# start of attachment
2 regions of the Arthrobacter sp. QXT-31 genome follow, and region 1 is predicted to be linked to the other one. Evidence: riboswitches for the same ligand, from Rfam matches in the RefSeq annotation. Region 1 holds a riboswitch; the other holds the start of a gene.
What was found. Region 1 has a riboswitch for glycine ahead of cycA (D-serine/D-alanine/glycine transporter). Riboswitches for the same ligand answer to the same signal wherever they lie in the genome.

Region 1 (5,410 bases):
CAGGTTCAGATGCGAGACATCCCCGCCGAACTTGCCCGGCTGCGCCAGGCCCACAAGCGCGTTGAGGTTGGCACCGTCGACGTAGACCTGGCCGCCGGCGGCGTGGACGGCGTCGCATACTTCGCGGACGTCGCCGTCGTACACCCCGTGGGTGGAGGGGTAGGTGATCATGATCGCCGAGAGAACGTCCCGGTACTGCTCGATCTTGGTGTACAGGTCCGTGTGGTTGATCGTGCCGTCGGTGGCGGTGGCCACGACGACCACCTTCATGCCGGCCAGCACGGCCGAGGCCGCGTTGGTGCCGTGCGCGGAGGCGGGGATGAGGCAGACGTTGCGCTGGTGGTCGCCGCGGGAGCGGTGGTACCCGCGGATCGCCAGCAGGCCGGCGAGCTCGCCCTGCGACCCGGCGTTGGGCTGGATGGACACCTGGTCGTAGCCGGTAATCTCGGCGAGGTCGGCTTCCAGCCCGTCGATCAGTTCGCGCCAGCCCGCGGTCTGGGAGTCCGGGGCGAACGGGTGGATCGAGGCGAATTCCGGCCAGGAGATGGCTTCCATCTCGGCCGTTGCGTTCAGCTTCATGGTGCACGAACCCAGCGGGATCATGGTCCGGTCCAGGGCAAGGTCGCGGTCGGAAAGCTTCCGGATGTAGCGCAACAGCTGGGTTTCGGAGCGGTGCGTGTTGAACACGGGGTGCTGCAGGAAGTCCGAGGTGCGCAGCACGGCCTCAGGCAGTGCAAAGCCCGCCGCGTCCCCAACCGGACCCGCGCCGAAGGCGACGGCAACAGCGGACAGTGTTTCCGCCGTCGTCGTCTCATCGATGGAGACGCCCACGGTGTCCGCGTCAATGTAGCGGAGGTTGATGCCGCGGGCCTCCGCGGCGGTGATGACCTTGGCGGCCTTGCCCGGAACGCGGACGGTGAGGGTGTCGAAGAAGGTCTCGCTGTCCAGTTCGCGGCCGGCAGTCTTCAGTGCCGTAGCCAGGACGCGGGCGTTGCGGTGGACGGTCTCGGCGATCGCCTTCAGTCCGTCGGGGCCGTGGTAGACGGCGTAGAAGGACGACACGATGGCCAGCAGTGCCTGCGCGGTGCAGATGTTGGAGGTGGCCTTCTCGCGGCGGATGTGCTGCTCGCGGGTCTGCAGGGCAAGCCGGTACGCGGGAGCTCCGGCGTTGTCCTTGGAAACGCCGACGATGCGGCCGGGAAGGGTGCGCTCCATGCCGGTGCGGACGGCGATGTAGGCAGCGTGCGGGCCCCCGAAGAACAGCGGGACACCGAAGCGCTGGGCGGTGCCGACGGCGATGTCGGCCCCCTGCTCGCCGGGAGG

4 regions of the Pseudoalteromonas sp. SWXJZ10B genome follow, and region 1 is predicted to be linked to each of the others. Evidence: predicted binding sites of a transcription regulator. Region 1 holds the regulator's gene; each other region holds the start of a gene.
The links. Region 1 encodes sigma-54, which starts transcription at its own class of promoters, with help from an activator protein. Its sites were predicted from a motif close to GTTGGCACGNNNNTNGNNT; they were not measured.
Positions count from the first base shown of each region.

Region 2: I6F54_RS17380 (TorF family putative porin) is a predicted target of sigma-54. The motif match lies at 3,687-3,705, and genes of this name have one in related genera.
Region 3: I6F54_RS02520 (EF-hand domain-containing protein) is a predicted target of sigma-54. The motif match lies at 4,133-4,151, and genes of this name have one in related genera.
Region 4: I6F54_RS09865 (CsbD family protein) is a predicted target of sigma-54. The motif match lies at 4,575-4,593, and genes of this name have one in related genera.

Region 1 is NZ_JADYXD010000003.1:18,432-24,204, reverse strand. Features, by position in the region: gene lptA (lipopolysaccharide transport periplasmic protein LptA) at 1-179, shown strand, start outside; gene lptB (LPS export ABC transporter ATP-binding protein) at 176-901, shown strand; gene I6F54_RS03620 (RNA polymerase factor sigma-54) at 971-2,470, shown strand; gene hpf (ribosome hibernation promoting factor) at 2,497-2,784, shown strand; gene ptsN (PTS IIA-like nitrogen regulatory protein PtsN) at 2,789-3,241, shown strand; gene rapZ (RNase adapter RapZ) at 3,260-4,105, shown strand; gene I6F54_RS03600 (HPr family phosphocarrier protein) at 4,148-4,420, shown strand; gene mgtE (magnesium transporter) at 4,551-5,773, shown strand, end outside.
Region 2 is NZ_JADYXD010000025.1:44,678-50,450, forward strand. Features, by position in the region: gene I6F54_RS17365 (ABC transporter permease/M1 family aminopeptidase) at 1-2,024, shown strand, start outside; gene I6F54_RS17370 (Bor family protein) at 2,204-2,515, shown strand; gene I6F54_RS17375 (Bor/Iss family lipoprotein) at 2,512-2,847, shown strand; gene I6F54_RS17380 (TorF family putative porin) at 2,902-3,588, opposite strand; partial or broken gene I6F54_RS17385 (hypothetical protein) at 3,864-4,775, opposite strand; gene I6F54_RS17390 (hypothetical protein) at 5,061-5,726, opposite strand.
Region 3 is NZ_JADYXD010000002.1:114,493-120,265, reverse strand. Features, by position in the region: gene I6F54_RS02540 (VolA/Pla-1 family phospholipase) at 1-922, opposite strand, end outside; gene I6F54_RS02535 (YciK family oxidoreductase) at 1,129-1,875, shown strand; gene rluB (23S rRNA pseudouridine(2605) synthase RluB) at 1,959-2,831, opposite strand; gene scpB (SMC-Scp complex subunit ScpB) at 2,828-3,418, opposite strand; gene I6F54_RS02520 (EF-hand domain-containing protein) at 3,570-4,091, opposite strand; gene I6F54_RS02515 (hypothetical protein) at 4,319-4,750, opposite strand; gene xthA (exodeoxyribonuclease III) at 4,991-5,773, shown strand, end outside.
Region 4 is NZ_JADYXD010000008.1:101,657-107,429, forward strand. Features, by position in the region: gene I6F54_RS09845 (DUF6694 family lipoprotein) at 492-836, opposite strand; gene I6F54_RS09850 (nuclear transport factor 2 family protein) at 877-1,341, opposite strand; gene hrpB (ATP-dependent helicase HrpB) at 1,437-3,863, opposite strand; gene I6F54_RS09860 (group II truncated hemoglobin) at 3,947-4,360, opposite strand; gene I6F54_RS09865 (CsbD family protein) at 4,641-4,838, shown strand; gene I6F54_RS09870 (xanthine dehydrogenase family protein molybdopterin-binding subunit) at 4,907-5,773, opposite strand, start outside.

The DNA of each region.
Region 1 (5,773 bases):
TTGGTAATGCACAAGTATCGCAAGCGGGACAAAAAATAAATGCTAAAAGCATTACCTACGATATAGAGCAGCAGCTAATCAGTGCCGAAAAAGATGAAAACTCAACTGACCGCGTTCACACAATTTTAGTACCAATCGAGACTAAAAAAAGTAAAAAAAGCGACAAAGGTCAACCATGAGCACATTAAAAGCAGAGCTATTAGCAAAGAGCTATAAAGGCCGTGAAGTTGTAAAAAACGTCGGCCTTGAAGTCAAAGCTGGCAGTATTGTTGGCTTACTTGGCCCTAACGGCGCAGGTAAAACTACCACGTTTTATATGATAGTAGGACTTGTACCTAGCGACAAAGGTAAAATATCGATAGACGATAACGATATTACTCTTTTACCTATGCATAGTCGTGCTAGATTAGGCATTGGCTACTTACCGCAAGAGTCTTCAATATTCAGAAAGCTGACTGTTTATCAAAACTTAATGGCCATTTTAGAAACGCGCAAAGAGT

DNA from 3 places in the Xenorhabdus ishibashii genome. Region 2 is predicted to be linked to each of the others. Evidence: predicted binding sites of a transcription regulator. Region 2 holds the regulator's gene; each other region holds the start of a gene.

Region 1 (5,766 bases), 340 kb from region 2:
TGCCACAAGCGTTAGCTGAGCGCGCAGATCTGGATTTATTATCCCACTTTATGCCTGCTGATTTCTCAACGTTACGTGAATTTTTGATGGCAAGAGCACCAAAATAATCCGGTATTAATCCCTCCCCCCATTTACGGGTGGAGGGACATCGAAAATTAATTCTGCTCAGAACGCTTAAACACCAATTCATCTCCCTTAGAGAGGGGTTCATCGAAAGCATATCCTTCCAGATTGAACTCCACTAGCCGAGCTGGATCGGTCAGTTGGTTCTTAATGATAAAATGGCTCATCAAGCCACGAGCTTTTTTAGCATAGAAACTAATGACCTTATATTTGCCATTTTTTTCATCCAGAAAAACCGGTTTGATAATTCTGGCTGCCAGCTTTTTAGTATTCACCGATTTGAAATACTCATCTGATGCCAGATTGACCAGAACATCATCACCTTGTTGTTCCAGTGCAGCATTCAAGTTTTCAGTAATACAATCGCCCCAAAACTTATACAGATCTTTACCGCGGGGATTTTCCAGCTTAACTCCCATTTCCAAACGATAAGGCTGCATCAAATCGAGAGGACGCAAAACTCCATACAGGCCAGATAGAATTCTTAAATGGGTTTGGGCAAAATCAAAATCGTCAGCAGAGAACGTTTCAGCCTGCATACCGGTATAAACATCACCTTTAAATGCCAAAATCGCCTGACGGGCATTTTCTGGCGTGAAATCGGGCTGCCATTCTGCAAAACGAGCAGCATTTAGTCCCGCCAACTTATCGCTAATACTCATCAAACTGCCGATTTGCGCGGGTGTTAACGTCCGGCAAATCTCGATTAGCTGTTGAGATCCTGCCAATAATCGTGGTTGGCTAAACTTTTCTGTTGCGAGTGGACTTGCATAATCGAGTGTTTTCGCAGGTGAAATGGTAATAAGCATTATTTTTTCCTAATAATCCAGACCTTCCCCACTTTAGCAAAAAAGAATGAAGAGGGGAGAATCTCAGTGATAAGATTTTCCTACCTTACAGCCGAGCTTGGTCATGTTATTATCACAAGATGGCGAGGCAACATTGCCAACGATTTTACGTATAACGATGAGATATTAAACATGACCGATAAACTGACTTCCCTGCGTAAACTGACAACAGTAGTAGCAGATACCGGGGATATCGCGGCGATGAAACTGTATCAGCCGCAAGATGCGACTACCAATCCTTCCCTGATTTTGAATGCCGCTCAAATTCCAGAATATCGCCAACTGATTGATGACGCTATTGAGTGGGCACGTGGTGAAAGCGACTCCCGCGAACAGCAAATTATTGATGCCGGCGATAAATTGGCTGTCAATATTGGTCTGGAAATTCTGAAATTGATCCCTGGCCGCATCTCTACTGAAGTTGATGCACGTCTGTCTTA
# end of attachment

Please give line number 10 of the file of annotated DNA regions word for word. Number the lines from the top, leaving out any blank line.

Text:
Region 4: I6F54_RS09865 (CsbD family protein) is a predicted target of sigma-54. The motif match lies at 4,575-4,593, and genes of this name have one in related genera.